For your edification and entertainment: some stories about writers and writing.
Deadspin rounds up the opening lines from all of Elmore Leonard’s novels.
My favorite: “Chris Mankowski’s last day on the job, two in the afternoon, two hours to go, he got a call to dispose of a bomb.” —Freaky Deaky (1988)
Leonard was the master. Every one of his books opens in mid-stride, in the heart of the action, and trusts readers to grab hold and hang on for the ride. And what a ride he always gave us. Now that I’ve read through the list, I’m going to print it out for the students at the writing workshop I’m teaching next month.
Second, in Lit Reactor, Max Booth III summarizes every Stephen King novel in 140 characters or less.
A 426 page lesson about why children shouldn’t play with fire.
Third, The Toast reveals How to Tell if You’re in a MFA Workshop Story.
You are a young man driving across the country, thinking about the women in your life and the various ways in which they have disappointed you.
You saw something horrifying at the circus.
Sometimes you think about just picking up and leaving this filthy city, but then one morning you wake up and watch the sky turn from narcissus-white to the delicate, throbbing, vein-purple hues of the nodding heads of crocuses and irises, the ones you remember picking from your mother’s garden when you were still young and unafraid, and there above the Gowanus you see a map of your future, your past, and your heart (but not in an overwrought or sentimental way.)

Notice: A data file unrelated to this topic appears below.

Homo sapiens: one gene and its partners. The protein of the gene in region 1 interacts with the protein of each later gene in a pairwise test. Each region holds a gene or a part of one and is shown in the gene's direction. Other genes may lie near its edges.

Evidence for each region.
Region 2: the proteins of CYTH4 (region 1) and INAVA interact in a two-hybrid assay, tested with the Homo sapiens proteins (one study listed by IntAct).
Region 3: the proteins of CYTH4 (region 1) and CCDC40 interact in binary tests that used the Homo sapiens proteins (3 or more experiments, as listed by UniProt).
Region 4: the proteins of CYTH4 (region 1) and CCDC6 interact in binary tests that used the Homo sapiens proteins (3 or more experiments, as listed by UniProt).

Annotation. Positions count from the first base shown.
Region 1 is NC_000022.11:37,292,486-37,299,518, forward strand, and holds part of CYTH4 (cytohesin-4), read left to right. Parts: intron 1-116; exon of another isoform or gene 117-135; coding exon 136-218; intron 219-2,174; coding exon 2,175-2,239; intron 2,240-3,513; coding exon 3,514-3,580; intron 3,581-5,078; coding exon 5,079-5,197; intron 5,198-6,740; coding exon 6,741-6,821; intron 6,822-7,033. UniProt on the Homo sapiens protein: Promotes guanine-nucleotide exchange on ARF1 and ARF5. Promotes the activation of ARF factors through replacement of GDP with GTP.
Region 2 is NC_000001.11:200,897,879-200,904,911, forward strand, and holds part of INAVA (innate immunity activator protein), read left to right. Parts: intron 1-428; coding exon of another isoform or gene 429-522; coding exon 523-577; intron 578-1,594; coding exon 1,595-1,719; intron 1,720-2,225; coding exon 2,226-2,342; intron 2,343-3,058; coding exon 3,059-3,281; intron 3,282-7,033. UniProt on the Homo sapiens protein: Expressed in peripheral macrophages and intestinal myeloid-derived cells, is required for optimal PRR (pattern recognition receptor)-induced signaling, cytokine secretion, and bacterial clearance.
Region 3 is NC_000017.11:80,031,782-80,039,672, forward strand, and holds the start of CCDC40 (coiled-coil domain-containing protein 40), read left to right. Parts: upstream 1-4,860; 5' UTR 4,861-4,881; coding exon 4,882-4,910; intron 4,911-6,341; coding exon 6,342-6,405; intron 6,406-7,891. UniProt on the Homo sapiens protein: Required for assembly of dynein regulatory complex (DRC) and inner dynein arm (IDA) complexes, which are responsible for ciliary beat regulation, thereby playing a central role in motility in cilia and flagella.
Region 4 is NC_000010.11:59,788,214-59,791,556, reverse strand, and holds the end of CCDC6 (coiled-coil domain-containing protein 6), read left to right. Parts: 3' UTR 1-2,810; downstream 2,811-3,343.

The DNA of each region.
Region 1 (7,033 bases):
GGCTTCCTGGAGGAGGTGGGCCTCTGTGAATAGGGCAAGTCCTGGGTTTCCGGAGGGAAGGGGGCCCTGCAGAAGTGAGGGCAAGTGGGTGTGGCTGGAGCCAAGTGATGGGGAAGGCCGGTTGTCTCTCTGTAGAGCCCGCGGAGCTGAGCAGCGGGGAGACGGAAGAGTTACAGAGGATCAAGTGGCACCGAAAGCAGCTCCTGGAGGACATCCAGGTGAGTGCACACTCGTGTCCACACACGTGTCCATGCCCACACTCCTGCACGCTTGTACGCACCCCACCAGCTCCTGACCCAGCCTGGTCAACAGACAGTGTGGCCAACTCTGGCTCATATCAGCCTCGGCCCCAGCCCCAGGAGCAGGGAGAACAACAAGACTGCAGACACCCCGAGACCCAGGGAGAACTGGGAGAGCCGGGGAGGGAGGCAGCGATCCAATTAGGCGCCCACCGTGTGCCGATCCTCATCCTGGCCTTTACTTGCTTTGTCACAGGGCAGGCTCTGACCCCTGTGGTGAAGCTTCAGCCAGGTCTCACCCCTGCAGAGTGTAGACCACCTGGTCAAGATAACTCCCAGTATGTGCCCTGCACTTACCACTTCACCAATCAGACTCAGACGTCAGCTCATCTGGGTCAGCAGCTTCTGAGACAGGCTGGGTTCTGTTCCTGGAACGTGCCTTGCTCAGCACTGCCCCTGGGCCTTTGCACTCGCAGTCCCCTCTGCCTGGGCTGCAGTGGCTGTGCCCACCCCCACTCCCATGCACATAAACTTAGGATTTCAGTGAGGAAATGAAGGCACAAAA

Finally, here’s something of a mystery.
Grace Ann, the author of a Harry Potter story on a fanfiction site, says that she is a Christian mother who was afraid the Harry Potter series would turn her kids into witches. Her solution, she says, was to rewrite the series in a Christian way. In an elaborate piece of satire, Harry’s aunt and uncle are turned into evil evolutionists, and young Potter, a wide-eyed obedient boy, says the sinner’s prayer and is whisked off by the very manly Hagrid to Hogwarts School of Prayer and Miracles.
The big question: is Grace Ann’s rewrite actually satire, or for real?
“Christians are people who want to be good,” Hagrid explained wisely; and crouched down so he was on eye level with Harry. “We want to go to heaven after we die. Do you know what heaven is, Harry?”
Harry shook his head; and his big eyes were wide and curious.
“Heaven is a beautiful place where we can be with God.”
Aunt Petunia smacked her hands over Harry’s young ears; and her voice was sickly sweet when she said, “Thank you very much for your concern, sir, but he does not need your religion, he has science and socialism and birthdays. Haven’t you heard of Evolution? I have a very good textbook on Evolution that I could give you on it if you would like to learn things.”
Hagrid laughed wisely. “Evolution is a fairytale. You don’t really believe that, do you?”
“Yes, I do!” Aunt Petunia screeched.
“Well then prove it!”
Aunt Petunia could only stare at him; and her big mouth hung open dumbly.
I think it has to be satire. What do you think?